6) The H1N1 flu is mild, so why bother?
It appears that most cases of H1N1 are fairly mild (my own case certainly was). Well, thank goodness for that. But even so, it has killed nearly 200 people in the U.S. so far-at least 60 of them children. By some accounts, it has killed well over 1,000. Remember that the "most dangerous" flu vaccine in history was associated with a mortality risk of 1 in 2million! Even this "mild" flu is vastly more dangerous than the worst vaccine we've ever had!

Then there is the more serious worry. In 1918, when the world was devastated by pandemic flu, it all began with a mild flu strain in the spring. As millions became infected in the fall, the virus changed and became lethal. You know the saying: Those who don't learn from the follies of history are destined to repeat them.

There was no flu vaccine in 1918, and thus no way to prevent the spread of the virus to millions. That spread, in turn, gave the virus the opportunity to mutate and wreak havoc. We certainly don't know that this would happen again if we don't use the current vaccine; but we do know that it could happen again. So while you may feel you are taking a chance by getting vaccinated, we are all playing Russian Roulette if we choose not to.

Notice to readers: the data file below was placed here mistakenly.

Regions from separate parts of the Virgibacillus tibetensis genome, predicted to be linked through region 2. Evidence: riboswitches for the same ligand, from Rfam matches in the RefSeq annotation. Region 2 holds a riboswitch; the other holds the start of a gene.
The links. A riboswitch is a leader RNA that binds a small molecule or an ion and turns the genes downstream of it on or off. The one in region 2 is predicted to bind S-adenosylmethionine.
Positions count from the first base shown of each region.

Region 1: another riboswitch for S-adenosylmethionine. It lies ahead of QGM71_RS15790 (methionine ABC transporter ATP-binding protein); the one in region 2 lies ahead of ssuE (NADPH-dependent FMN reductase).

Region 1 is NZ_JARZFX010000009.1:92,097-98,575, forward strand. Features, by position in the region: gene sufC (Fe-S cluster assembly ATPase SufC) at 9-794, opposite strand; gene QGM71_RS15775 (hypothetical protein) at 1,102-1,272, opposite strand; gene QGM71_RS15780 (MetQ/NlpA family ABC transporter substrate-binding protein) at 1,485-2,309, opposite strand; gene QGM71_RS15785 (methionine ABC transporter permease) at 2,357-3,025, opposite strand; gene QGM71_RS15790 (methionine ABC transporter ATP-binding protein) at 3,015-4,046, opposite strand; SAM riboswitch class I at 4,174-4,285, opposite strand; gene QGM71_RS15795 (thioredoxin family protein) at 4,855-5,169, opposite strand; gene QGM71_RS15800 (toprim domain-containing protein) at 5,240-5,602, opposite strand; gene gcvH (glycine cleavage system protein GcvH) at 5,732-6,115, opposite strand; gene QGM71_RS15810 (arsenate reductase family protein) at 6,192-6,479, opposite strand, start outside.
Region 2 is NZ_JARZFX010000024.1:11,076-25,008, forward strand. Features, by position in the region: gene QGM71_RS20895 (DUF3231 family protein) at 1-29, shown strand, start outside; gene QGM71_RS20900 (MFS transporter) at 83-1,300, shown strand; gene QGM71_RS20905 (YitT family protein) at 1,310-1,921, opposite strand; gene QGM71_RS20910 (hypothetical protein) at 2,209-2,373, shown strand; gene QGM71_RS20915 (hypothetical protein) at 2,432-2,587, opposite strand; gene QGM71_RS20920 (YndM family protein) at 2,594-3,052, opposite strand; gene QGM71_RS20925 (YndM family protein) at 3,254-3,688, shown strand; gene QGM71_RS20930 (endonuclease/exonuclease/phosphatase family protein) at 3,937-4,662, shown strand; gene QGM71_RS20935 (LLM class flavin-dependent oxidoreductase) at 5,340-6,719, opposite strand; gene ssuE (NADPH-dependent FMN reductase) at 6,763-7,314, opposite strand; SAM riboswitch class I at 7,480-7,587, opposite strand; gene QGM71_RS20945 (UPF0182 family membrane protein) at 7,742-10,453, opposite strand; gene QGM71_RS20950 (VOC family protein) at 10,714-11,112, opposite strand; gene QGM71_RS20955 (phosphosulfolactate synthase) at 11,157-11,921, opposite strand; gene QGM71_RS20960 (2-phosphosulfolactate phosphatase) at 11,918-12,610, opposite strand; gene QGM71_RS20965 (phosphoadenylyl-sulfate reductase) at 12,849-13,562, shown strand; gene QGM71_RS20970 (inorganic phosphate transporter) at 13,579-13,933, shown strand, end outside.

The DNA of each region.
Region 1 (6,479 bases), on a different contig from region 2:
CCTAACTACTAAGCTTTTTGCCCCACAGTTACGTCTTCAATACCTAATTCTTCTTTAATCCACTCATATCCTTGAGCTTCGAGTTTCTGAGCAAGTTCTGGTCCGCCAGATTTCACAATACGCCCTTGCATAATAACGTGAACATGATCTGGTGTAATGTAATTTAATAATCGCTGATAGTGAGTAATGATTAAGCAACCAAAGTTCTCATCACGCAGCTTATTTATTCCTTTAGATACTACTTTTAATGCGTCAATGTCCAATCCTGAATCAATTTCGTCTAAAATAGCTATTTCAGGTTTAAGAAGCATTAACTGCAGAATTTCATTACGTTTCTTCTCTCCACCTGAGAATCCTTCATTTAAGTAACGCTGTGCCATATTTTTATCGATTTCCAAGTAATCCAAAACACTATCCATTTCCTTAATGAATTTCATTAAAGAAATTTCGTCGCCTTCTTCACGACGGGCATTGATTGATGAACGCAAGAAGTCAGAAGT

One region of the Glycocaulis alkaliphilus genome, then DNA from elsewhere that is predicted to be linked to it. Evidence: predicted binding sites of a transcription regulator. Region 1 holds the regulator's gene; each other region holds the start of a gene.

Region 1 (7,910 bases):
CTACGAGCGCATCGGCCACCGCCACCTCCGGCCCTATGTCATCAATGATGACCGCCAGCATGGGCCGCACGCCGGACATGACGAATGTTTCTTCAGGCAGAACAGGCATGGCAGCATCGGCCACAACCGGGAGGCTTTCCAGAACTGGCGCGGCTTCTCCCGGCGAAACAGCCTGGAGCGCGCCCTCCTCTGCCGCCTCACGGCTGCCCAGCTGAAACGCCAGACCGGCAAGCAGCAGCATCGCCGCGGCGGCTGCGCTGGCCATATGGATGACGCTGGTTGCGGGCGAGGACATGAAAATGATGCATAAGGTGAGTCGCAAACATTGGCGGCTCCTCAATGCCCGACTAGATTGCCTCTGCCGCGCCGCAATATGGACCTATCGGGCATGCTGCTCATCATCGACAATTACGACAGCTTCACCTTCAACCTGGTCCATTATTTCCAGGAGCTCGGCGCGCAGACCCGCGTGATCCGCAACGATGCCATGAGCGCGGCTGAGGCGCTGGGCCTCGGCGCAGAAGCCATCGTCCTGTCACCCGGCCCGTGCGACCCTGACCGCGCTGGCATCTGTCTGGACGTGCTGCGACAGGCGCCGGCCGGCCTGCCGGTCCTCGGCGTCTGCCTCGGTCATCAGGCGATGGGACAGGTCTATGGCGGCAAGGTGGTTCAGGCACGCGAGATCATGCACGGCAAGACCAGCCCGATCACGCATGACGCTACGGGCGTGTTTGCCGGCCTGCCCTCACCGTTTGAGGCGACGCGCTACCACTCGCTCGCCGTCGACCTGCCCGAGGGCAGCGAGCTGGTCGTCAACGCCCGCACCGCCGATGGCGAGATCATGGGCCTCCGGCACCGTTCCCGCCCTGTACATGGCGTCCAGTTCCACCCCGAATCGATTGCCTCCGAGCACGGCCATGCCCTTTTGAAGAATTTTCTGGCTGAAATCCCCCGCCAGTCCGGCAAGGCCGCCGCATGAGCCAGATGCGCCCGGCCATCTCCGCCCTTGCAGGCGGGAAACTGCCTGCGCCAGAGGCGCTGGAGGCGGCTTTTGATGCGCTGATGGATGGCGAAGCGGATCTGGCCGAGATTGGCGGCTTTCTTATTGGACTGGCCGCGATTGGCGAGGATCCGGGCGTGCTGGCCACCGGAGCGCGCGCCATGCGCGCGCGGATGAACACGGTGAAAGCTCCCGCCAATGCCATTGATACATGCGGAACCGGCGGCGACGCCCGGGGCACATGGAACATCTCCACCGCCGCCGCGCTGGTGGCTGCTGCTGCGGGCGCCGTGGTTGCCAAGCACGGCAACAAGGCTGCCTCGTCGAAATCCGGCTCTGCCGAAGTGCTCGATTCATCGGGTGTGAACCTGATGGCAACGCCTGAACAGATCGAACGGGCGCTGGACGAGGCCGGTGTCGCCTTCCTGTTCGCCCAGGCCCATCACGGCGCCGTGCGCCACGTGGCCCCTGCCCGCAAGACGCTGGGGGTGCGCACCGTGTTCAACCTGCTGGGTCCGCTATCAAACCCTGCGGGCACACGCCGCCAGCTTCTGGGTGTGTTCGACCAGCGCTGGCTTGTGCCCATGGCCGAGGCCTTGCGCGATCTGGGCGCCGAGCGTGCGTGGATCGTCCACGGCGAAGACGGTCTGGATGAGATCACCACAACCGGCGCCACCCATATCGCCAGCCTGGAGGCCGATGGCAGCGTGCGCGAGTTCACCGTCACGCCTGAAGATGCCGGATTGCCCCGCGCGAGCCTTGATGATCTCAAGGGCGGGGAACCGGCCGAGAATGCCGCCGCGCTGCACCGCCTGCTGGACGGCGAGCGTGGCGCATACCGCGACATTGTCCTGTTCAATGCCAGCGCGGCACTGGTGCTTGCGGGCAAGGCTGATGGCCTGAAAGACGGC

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My final thoughts: The H1N1 vaccine is safe and effective. The flu virus is neither safe nor predictable. By vacillating on vaccination, we put ourselves, our children, and our neighbors at risk. At best, opting out of immunization will result in a small number of preventable deaths, although that will be quite horrible if one of them happens to be someone you love. At worst, it is an invitation for some very bad history to repeat itself.

I understand your fear. Yes, opting out of vaccination helps you and your child avoid some very small risk associated with immunization; no medical intervention is totally risk-free. But it puts you squarely in the path of a greater danger. My advice as both a physician and a fellow parent is that you guide your child to the far lesser risk by taking them to the pediatrician to get immunized.